While refusing to admit that the historicity of Adam and Eve as progenitors of humanity is disproven by modern discoveries in population genetics, Keller does raise a useful point of biblical criticism.
Keller, quotes the commentary by N.T. Wright on the New Testament ‘Epistle to the Romans’, generally ascribed to the Apostle Paul:
“Paul clearly believed that there had been a single first pair, whose male, Adam, had been given a commandment and had broken it. Paul was, we may be sure, aware of what we would call mythical or metaphorical dimensions to the story, but he would not have regarded these as throwing doubt on the existence, and primal sin, of the first historical pair.”
This argument and its implications for the church is taken seriously by Keller:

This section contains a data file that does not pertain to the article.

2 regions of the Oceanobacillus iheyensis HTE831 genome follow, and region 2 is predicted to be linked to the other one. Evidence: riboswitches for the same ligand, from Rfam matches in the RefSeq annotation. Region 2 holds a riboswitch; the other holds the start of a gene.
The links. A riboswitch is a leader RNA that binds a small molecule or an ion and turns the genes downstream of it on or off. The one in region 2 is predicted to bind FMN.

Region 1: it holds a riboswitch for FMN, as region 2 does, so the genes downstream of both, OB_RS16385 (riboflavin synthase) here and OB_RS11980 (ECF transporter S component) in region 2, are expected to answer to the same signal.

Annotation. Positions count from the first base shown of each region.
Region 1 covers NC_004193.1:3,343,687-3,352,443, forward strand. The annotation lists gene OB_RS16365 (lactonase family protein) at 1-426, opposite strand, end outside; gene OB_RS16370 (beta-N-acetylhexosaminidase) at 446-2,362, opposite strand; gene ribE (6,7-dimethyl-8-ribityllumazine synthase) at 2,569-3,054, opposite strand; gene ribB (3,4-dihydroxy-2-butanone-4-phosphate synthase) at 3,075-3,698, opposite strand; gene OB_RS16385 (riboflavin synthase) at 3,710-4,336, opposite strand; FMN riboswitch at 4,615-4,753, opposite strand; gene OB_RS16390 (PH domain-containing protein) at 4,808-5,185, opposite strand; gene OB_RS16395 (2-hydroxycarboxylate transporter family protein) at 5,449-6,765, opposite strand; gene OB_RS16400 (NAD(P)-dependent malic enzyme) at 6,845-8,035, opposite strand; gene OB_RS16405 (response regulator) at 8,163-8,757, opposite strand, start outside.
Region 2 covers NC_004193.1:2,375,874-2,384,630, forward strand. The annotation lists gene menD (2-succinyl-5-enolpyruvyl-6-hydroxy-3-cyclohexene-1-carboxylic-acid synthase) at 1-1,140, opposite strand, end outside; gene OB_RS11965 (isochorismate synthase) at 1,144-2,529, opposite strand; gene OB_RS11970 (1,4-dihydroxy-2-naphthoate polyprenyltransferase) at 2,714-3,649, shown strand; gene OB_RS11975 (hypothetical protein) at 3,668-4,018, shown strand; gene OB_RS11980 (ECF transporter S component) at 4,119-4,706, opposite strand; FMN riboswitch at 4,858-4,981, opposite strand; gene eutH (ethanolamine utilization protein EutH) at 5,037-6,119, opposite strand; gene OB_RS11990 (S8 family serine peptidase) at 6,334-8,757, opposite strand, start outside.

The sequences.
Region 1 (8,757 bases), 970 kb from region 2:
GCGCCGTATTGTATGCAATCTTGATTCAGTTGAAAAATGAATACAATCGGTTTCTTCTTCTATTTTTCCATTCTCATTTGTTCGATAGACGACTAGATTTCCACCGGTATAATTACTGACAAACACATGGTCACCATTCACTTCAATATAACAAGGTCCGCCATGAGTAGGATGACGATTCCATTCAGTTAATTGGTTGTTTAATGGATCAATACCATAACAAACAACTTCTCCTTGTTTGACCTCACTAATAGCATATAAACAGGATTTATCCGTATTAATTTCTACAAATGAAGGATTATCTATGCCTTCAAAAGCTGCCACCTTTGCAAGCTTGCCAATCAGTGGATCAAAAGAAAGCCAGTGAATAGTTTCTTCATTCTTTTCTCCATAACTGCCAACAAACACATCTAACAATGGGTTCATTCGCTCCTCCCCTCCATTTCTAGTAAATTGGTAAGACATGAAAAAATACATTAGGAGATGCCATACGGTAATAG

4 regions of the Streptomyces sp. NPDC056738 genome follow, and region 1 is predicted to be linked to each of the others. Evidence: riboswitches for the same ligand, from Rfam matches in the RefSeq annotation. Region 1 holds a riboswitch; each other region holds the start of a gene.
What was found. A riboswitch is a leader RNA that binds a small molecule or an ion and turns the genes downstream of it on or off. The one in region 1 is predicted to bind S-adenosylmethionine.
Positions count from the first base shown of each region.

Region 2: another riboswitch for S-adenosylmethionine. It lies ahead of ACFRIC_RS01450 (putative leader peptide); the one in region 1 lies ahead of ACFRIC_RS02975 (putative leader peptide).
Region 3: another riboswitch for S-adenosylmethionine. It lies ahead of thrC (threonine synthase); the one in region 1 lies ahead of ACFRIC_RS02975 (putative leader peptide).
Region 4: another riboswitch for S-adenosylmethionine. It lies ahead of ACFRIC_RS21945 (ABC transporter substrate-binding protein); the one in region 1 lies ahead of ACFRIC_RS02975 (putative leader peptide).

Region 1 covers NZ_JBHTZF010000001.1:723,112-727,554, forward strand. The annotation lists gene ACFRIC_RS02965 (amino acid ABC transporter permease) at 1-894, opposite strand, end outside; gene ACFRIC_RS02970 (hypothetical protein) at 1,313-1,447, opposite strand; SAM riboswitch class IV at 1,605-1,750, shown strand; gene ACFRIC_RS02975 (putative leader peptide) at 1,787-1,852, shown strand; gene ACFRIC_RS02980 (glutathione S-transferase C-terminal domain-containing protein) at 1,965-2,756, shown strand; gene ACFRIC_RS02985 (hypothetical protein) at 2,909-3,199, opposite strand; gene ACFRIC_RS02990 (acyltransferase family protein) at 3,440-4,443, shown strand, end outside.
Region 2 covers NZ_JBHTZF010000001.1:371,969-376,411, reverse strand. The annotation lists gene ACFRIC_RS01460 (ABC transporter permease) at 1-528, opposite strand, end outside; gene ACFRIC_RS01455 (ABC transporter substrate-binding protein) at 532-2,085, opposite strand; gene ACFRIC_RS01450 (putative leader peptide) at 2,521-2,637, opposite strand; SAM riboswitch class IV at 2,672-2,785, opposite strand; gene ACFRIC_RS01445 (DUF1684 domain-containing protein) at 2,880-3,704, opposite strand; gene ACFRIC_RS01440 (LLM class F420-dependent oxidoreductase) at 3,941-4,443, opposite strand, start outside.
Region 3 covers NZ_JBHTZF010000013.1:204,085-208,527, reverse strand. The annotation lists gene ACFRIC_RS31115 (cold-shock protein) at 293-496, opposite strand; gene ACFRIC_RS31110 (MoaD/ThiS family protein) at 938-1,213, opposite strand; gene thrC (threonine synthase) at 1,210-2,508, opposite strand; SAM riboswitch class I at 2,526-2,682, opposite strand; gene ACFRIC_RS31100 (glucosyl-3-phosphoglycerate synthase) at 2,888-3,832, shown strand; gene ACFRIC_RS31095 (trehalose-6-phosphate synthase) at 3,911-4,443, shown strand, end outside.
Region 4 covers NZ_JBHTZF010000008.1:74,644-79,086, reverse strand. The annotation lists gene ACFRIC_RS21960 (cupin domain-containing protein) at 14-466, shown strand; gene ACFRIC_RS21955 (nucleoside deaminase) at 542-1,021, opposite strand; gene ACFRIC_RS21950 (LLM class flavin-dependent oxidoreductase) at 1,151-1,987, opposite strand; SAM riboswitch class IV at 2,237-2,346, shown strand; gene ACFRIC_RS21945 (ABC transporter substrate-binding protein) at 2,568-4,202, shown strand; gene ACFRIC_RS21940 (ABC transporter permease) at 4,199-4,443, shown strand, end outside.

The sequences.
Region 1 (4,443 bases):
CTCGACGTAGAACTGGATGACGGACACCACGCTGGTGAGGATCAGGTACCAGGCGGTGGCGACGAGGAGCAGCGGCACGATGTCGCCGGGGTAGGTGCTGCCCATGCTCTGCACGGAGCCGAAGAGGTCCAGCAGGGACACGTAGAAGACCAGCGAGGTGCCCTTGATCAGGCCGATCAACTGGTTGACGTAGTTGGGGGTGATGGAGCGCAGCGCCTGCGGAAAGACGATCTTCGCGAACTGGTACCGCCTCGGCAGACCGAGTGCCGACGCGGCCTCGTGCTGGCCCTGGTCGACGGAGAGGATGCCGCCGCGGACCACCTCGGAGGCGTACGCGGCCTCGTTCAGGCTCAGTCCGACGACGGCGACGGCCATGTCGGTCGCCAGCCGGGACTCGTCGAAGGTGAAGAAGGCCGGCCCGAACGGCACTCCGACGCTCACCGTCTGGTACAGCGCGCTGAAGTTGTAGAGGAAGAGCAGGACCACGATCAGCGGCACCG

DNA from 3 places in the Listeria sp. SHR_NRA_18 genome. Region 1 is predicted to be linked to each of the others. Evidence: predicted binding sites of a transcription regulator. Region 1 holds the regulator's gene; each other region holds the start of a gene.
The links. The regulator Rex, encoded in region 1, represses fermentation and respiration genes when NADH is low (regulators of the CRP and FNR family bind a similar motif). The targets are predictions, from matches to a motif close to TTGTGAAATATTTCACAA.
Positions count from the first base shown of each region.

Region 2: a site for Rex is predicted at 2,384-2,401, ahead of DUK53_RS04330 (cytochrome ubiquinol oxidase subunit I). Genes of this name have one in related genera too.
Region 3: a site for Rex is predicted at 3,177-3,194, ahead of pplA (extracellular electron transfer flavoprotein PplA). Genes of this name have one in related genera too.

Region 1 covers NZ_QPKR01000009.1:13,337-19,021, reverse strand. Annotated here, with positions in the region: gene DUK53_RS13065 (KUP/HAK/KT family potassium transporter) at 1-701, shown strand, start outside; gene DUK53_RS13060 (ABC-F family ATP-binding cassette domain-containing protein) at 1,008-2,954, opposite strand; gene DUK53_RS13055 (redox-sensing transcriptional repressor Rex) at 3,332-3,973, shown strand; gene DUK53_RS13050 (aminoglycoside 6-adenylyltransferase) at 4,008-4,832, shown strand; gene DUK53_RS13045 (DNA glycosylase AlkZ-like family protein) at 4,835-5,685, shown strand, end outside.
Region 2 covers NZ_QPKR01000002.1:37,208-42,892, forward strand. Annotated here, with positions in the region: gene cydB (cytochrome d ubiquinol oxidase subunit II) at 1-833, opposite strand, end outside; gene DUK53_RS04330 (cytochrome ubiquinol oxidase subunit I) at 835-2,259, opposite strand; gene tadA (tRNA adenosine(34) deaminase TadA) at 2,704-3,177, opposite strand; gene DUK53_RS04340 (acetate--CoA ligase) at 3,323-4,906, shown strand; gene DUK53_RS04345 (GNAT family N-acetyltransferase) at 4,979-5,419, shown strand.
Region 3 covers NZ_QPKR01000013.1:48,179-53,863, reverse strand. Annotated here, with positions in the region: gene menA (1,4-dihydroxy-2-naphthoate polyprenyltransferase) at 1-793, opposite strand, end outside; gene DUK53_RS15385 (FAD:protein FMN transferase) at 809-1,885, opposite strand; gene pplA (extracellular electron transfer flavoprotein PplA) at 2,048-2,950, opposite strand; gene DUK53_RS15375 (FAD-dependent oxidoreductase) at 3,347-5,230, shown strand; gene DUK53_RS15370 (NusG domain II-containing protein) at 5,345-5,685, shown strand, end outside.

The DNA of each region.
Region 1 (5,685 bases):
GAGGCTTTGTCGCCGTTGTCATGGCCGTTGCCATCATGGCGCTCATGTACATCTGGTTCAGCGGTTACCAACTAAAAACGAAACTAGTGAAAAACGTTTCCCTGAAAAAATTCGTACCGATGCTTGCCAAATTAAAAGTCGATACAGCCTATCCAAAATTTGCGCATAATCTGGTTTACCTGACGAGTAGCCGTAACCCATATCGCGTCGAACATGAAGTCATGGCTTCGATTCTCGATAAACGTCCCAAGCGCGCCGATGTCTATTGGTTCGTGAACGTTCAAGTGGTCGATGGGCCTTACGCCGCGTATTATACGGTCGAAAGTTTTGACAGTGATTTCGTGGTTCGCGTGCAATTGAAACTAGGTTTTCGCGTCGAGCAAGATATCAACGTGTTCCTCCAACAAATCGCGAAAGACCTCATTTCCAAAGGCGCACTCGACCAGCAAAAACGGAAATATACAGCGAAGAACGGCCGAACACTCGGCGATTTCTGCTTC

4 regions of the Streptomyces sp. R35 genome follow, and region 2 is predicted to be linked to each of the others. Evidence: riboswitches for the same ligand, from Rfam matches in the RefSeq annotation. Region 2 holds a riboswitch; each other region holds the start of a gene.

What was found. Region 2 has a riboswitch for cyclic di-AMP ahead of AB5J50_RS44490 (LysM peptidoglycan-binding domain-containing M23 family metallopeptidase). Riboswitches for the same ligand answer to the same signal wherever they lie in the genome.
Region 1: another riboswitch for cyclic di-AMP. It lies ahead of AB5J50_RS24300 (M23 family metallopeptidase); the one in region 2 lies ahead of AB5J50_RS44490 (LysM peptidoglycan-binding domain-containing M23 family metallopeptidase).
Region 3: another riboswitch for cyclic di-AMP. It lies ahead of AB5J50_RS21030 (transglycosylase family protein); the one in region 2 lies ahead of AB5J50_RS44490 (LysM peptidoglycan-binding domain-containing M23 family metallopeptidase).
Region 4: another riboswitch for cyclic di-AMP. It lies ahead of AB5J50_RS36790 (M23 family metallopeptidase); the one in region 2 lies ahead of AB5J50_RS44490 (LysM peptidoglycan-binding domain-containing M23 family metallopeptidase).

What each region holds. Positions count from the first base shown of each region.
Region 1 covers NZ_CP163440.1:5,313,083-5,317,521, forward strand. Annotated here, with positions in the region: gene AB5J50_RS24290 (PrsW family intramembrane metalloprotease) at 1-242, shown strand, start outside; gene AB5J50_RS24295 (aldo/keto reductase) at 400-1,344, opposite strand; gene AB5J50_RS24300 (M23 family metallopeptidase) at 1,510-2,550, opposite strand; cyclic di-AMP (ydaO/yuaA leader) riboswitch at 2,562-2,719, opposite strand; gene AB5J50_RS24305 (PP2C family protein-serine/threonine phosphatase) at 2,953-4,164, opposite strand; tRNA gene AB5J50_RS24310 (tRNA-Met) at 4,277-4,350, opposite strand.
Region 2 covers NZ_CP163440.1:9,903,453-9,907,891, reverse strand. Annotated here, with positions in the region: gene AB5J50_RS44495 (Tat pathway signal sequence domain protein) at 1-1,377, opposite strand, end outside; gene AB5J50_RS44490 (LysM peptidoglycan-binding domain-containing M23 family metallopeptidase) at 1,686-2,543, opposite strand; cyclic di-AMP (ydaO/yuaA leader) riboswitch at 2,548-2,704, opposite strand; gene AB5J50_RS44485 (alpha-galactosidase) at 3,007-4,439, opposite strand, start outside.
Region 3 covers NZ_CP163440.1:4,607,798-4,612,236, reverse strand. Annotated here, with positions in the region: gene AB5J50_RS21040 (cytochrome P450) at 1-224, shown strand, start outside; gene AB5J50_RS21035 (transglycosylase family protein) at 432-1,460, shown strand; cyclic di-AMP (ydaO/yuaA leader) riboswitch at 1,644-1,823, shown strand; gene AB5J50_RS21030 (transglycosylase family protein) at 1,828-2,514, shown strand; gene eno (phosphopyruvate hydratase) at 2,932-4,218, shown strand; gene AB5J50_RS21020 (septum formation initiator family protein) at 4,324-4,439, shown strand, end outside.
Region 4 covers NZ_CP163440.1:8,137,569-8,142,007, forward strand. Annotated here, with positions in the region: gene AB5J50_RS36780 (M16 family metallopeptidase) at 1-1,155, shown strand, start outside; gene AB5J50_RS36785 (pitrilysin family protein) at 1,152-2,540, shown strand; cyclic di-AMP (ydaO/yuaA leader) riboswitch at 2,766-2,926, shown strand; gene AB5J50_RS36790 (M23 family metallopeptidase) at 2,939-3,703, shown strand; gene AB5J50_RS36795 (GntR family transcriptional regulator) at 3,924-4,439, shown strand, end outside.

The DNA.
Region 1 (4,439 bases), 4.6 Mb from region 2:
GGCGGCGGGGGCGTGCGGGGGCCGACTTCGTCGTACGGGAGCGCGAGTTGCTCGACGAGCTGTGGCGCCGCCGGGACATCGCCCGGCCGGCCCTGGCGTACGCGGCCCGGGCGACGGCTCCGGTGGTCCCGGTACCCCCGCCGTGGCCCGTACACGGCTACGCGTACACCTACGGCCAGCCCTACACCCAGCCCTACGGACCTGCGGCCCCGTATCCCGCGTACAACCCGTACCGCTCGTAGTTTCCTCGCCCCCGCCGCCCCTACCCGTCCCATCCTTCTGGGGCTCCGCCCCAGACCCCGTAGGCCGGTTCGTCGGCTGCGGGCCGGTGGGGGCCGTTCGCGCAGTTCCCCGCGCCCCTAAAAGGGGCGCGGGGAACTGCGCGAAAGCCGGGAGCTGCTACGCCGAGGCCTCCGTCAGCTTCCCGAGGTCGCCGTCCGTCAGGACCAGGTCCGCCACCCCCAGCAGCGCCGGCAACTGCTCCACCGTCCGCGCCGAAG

“I am not arguing something so crude as “if you don’t believe in a literal Adam and Eve, then you don’t believe in the authority of the Bible!” I contended above that we cannot take every text in the Bible literally. But the key for interpretation is the Bible itself. I don’t believe Genesis 1 can be taken literally because I don’t think the author expected us to. But Paul is different. He most definitely wanted to teach us that Adam and Eve were real historical figures. When you refuse to take a Biblical author literally when he clearly wants you to do so, you have moved away from the traditional understanding of the Biblical authority. As I said above, that doesn’t mean you can’t have a strong, vital faith yourself, but I believe such a move can be bad for the church as a whole, and it certainly can lead to confusion on the part of laypeople.”